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Ironic twist as Thurso disability campaigner struggles to access help for her own needs


By David G Scott

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A Thurso woman suffering from MS says she feels let down by NHS Highland and social services despite helping countless others with disability issues access those same services over the years.

Louise Smith was diagnosed with MS in 2008, uses a wheelchair and has reduced physical abilities on her right-hand side which means she struggles with personal care including showering and dressing.

"I had a bad fall in the bathroom recently when having a shower and am all bruised now," said Louise who is project officer with Caithness Disability Access Panel (CDAP).

Louise Smith has pushed for better services for disabled people in Caithness but says she is now struggling to access help for her own needs. Picture: DGS
Louise Smith has pushed for better services for disabled people in Caithness but says she is now struggling to access help for her own needs. Picture: DGS

"Preparing meals is also very difficult and I need help with that daily. I have a partner but he doesn't live with me and can't always make it over to see me. I have a lift cushion that inflates and brings me up to chair height but without it you can't get me off the floor.

"I'm very vulnerable as I'm prone to falls. Speaking to the NHS social care person on the phone she told me to dial 999 and get admitted to hospital if I don't think I'm safe. We have Covid to deal with and resources stretched to the limit [in the country] and I don't think I should be in hospital. I just need someone to come in and check that I'm not lying on the floor and give me a meal."

As project officer with CDAP, Louise has helped improve local services for disabled people in the county and led a campaign to award certificates to community buildings and hotels that had upgraded their disabled toilets.

"I've helped a lot of disability and community groups fill in application forms to try and get money and now I'm struggling to get help myself. The NHS and social care are not working quickly enough to keep me safe."

Louise says she feels let down by the NHS and social services. Picture: DGS
Louise says she feels let down by the NHS and social services. Picture: DGS

Louise said that her nurse sent her a Personal Outcome Plan (POP) referral form to complete and return to NHS Highland. "This was only after she raised the issue of their lack of response, three months after she’d originally written to them. Why didn’t they send the form three months previously?"

Louise said she couldn't believe the amount of information required on the 23-page form. "It's a disaster of a form. It's like they're hoping you don't fill it in. It's a lot of work which will probably [be] a waste of time as they have said that the waiting list is very long."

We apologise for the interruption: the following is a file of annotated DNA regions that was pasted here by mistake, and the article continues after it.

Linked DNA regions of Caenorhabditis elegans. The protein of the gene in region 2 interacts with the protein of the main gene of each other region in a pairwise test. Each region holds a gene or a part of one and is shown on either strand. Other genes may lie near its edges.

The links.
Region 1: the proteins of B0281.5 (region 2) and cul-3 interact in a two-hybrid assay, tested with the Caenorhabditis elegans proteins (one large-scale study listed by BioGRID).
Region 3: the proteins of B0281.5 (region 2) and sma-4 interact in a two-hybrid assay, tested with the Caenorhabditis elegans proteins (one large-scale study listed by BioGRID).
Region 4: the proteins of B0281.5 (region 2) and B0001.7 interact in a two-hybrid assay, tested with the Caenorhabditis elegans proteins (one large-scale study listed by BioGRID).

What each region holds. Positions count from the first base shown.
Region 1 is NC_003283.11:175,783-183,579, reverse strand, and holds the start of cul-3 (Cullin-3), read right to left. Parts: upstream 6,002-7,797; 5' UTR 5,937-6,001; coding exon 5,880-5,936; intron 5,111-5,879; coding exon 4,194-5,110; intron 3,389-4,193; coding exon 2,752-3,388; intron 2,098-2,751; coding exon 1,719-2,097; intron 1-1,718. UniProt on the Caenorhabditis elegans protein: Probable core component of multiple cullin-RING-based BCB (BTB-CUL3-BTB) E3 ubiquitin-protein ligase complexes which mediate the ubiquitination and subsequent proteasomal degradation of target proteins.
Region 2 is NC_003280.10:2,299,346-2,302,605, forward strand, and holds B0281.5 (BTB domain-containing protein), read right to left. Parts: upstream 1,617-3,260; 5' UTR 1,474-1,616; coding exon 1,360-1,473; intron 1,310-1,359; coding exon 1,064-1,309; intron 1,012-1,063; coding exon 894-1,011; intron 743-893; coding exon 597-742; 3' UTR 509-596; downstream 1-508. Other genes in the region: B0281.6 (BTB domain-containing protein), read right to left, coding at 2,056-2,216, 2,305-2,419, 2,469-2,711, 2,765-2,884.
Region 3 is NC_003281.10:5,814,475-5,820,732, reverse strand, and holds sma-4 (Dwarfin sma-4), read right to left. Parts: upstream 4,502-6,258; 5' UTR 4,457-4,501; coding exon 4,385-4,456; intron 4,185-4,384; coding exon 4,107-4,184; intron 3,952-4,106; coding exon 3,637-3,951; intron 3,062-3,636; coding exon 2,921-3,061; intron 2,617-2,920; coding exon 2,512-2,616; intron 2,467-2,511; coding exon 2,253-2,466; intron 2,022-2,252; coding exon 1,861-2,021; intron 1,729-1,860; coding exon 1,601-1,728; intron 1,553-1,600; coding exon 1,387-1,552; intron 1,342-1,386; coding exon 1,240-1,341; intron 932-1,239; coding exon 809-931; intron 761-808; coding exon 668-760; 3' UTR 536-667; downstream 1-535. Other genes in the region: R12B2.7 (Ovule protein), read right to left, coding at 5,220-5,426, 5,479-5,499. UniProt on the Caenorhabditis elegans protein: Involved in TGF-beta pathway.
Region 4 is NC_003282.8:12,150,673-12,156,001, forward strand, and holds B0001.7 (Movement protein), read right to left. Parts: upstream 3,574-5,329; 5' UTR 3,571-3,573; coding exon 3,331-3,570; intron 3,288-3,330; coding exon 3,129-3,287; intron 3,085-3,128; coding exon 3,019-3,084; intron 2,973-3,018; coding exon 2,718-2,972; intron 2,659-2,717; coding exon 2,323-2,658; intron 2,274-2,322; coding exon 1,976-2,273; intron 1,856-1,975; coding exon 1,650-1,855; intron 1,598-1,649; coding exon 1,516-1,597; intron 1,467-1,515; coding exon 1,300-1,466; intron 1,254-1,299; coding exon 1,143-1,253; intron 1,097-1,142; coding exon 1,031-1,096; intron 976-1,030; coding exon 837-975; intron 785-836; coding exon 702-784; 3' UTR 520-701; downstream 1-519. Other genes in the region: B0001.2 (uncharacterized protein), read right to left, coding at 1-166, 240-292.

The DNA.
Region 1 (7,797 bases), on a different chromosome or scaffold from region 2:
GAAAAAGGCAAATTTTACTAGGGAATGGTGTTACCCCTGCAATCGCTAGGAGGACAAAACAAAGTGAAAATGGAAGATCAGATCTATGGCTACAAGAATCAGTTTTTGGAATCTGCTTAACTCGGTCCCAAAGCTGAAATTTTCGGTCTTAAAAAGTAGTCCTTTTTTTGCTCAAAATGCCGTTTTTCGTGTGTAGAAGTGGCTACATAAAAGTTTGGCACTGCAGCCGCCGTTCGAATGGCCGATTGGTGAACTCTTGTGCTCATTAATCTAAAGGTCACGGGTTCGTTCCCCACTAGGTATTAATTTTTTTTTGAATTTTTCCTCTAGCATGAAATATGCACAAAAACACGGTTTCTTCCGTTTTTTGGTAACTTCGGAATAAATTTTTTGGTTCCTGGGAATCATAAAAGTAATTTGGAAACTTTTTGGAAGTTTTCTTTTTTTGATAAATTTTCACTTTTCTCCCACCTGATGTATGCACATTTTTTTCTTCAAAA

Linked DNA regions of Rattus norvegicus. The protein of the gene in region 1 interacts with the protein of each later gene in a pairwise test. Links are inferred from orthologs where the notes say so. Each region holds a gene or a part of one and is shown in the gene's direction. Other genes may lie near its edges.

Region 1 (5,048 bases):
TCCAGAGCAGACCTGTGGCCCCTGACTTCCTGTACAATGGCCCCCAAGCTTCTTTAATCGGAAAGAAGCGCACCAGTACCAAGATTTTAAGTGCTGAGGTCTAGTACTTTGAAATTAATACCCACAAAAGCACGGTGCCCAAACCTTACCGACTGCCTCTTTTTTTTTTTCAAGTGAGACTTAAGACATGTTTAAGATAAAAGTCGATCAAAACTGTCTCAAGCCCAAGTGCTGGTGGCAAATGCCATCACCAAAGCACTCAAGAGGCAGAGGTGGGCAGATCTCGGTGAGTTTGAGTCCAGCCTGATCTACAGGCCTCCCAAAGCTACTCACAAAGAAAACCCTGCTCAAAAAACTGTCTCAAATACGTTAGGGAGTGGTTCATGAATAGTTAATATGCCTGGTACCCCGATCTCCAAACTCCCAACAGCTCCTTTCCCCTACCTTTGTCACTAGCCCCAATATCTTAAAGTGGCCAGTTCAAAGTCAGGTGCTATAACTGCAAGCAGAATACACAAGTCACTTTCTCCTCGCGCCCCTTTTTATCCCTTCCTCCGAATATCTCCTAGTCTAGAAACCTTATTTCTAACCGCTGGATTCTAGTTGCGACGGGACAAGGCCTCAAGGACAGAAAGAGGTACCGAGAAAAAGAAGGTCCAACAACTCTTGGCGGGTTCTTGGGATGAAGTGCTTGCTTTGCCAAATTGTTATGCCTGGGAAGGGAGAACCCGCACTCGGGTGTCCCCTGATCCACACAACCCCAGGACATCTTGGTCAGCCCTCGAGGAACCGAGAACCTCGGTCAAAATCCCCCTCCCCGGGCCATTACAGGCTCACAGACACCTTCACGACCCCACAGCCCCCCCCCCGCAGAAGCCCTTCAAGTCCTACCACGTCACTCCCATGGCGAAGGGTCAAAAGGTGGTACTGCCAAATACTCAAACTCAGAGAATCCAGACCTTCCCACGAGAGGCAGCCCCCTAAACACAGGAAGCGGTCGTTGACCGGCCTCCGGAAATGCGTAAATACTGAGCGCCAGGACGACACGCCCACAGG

The disability campaigner feels that it is very ironic that she cannot access the help she needs and says that her treatment by the NHS made her feel a "lower class" of person. "I feel like they don’t consider me as a life worth protecting. My need is urgent and I think they should supply care within a week. In this day and age, is it right that I’m in danger of starving?"

Louise says she feels let down by the NHS and social services. Picture: DGS
Louise says she feels let down by the NHS and social services. Picture: DGS

After sending out a plea to her local councillors, Matthew Reiss and Donnie Mackay got in touch to see how they could help out.

On Tuesday afternoon Louise said: "I just had a call from the duty social worker in Wick as Donnie Mackay had called her about me. She phoned to say she has done the Care at Home referral but warned me there is a long waiting list. She found an existing POP referral form on their system so has used that rather than us having to fill it all in again."

Thurso and Northwest Caithness councillor Matthew Reiss said he will look into the matter and see how Louise can be helped.
Thurso and Northwest Caithness councillor Matthew Reiss said he will look into the matter and see how Louise can be helped.

Thurso and Northwest Caithness Matthew Reiss said: "I've known Louise for quite a few years and am very well aware of the work she has done on disability issues. We can usually do a letter of support to help out in a case like this.

"I'll find out who she's been in contact with and get in touch with these people myself. It is ironic that someone who has campaigned on disability issues is having difficulty getting help for herself and I'll do what I can to understand the problem better and see if I can get some assistance."

Louise says she would like to see the NHS recruit sufficient carers to meet the community’s needs. "I would like the process for getting care to be a lot less complicated."

Related articles:

How a disability group helped with access issues at Caithness village halls

Caithness group tackles disability issues during Covid


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